Following American Airlines' decision
to end Orbitz's authority to ticket AA flights, Travelport, which owns 48 percent of Orbitz Worldwide, today said it is "taking a number of actions to defend travel agents and consumers commensurate with AA's anti-consumer and anti-competitive actions." When asked what those actions are, a spokeswoman wouldn't say. [more]
"We don't comment on commercial negotiations or pending legal matters," according to the spokeswoman. So does that mean we should view those "actions" as part of negotiations and/or legal proceedings? "Yes, to both," she replied.
A Travelport statement added that "AA's action to coerce a more restrictive model under threat would violate AA's contractual obligations with Travelport. AA's plans and the resulting inefficiencies and associated costs would be detrimental to airline customers, travel agencies and consumers. Travelport's dispute is solely with AA. Travelport hopes to resolve this dispute to the benefit of consumers and travel agents."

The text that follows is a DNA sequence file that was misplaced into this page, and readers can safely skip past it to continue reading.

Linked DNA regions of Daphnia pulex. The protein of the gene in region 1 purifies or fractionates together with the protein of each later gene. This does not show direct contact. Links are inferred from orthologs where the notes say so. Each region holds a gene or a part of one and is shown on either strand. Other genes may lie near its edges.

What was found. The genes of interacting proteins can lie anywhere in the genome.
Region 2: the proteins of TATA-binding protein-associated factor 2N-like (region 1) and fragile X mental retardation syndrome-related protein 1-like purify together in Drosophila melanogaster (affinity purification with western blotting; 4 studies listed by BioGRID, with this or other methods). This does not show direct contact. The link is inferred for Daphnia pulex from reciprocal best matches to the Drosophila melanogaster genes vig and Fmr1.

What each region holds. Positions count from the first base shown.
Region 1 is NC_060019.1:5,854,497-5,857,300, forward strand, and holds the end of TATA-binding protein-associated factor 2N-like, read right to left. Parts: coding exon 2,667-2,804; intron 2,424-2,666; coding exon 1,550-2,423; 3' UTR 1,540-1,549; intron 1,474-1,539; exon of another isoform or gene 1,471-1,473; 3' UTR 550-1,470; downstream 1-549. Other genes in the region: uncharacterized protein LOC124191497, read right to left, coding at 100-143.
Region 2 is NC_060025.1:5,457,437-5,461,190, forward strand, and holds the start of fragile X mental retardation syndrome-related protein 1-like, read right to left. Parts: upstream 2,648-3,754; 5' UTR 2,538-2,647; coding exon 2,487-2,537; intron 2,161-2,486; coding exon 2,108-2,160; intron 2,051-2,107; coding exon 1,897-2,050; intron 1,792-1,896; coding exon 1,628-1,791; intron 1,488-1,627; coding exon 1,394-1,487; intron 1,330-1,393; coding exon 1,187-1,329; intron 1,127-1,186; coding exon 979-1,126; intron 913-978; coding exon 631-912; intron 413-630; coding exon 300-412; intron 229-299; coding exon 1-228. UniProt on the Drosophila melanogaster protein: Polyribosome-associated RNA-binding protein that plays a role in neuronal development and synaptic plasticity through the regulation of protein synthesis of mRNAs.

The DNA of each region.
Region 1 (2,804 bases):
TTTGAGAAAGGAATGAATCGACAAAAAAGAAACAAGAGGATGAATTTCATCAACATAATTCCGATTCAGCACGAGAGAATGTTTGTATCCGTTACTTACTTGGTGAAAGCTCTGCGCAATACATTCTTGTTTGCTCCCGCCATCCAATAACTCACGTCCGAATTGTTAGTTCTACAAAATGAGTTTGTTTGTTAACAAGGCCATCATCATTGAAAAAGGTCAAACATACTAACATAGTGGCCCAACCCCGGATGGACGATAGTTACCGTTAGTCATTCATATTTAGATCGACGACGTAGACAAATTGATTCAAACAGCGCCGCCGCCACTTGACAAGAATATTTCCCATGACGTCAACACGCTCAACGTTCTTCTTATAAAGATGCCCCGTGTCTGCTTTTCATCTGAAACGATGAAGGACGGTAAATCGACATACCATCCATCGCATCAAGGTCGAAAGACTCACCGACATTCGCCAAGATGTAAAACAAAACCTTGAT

Travelport also is circulating a memo that offers "myth-busting" on AA's direct-connect initiative. For example, Travelport wrote that it is a myth that "direct connect makes the best economic sense for agencies" because any "short-term incentives" given by AA to agencies won't overcome "the 100 percent long-term loss of an agency's financial assistance through the GDS for all of its AA bookings."
Travelport also argues that the direct connect program would be less, not more, efficient for agencies, and would require agencies to use multiple systems to truly comparison-shop. It also insists that its systems would be able to handle "the customization AA is talking about" if only AA were willing to cooperate.